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Raising the Bar in Rehab

Changing A Way of Life

Published March 16, 2011 6:18 PM by

My dad was a runner. Was. He ran in high school, took a break through his 20s and picked it up again during his 30s. I remember giving him a hug after his long Sunday runs and smelling his sweaty clothes. I remember trying a piece of his energy bars and hating the flavor. Some of my favorite pictures are of my sister and I sitting with my dad at the finish line of his latest marathon. He was an athlete!

When I think of him today, I think of him as a runner. It is a central part of his character, his DNA, and the person he is today. That was before the arthritis took over his knees. A few old basketball injuries took their toll on his meniscus and ACL, and before long he was running nearly bone-on-bone. Dad started tapering his runs but eventually was unable to enjoy even the shortest Sunday jog.

After looking at his X-rays, our family physician could only recommend for Dad to stop running. He warned that any further running would only irreversibly damage his knee. My Dad came home from that appointment upset. He thought there would be more options than simply quitting running. Running was his saving grace. It was his leisure time, his hobby, his exercise and his decompression time from the chaos of life.

In the years after my Dad stopped running, he attempted nearly every other form of exercise. He biked, swam and tried speed-walking. Nothing clicked. Nothing will ever give him what running did to his spirit. When I started running a few years ago, a big part of it was because my Dad was a runner. I wanted to get that "runner's high" he talked about, and I wanted to be proud of myself for finishing long races like he had.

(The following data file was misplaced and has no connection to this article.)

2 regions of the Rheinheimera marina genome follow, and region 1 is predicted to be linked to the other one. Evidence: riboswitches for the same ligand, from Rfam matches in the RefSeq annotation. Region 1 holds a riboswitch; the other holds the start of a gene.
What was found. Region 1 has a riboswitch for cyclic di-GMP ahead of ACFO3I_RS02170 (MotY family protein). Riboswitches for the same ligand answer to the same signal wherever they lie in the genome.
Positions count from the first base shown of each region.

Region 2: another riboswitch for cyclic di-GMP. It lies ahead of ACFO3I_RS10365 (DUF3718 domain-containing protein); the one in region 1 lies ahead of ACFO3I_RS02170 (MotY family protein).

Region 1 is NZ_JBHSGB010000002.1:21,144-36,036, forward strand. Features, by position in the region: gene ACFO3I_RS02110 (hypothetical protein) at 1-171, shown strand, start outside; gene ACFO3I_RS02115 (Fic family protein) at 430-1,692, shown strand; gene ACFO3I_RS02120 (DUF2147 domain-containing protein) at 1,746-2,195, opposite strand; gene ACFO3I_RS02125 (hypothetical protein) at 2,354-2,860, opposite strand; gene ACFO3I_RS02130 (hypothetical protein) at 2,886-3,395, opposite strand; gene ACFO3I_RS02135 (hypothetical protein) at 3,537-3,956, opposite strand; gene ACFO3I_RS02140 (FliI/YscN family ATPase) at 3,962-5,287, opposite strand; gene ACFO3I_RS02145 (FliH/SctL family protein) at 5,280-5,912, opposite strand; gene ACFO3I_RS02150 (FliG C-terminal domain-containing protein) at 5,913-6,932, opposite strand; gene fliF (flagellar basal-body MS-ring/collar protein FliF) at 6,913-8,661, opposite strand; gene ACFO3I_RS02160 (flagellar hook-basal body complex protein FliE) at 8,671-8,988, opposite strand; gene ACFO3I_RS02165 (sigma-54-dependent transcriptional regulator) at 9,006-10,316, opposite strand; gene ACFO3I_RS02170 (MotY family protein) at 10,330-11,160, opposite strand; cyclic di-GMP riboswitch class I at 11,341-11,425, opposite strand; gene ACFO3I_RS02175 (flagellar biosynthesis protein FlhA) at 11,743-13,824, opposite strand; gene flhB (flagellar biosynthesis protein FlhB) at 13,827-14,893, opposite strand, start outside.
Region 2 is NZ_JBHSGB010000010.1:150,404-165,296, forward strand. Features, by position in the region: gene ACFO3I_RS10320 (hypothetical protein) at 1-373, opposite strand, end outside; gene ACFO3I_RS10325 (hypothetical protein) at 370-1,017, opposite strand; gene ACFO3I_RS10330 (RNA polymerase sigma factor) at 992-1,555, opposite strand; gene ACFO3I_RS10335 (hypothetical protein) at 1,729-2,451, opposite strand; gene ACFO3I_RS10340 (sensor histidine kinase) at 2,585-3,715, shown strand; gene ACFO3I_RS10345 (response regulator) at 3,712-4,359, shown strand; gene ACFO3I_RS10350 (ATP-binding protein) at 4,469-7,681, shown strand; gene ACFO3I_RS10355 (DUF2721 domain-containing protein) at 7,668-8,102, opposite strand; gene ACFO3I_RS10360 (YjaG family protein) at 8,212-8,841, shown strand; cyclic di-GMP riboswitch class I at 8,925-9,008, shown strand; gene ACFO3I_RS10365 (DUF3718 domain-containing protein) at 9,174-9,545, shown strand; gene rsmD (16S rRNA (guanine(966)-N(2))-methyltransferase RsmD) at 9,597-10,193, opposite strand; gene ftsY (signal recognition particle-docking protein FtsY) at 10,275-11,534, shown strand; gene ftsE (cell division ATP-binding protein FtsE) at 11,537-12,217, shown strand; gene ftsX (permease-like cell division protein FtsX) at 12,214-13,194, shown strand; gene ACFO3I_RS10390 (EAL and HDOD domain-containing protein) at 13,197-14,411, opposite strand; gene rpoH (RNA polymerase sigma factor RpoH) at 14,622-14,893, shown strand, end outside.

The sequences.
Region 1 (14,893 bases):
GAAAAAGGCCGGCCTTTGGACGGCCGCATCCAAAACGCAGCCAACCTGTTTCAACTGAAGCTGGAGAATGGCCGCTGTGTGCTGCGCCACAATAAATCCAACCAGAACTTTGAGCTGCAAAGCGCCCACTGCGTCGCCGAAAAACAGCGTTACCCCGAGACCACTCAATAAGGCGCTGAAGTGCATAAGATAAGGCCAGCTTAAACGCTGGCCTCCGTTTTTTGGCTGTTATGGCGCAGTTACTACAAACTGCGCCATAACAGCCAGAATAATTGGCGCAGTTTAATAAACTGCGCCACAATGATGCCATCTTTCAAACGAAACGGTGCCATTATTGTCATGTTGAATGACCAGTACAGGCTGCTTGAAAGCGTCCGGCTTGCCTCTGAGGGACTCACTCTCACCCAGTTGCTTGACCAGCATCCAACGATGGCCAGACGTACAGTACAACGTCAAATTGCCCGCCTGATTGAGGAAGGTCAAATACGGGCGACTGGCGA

I had a patient last week who had just undergone a rotator cuff replacement for the second time, solely because she wanted to return to playing tennis. She talked and talked about how much tennis meant to her, how much quality it added to her life and how devastated she was in the months of injury when we wasn't able to play.

As our schedules get busier and busier at work and we see more patients in a day, it's easy to look past these points. We see an injury and apply interventions, then move on to the next. We ask our patients for their goals and write down "return to tennis," but do we really understand the weight of that goal? Sometimes it may take us a while to figure out the right intervention, and maybe progress is slow, but our patients go to physical therapy for that reason. Because they would rather make slow progress than change their way of life, or be forced to give up the important activities that make them who they are.


As someone who also works in P.T. we can provide the best care we can for our patients, but when advised to make lifestyle changes, or suffer the consequences it is not easy for patients to find replacement for that running "high". Physical Therapist

/Assistants do our best to make the transition as easy as possible where we can.  

Rene Azpeitia, Physical Therapy - P.T.Assistant March 21, 2011 1:50 PM
Billings MT

Brilliant observations!

I know that someday I will have to stop sailing and when that day comes, a part of me will die.

The insight you are gaining to the impact of your career and your interventions are commendable. Your patients are very lucky to have you work with them.

Cheers, Dean

Dean Metz March 17, 2011 12:43 PM

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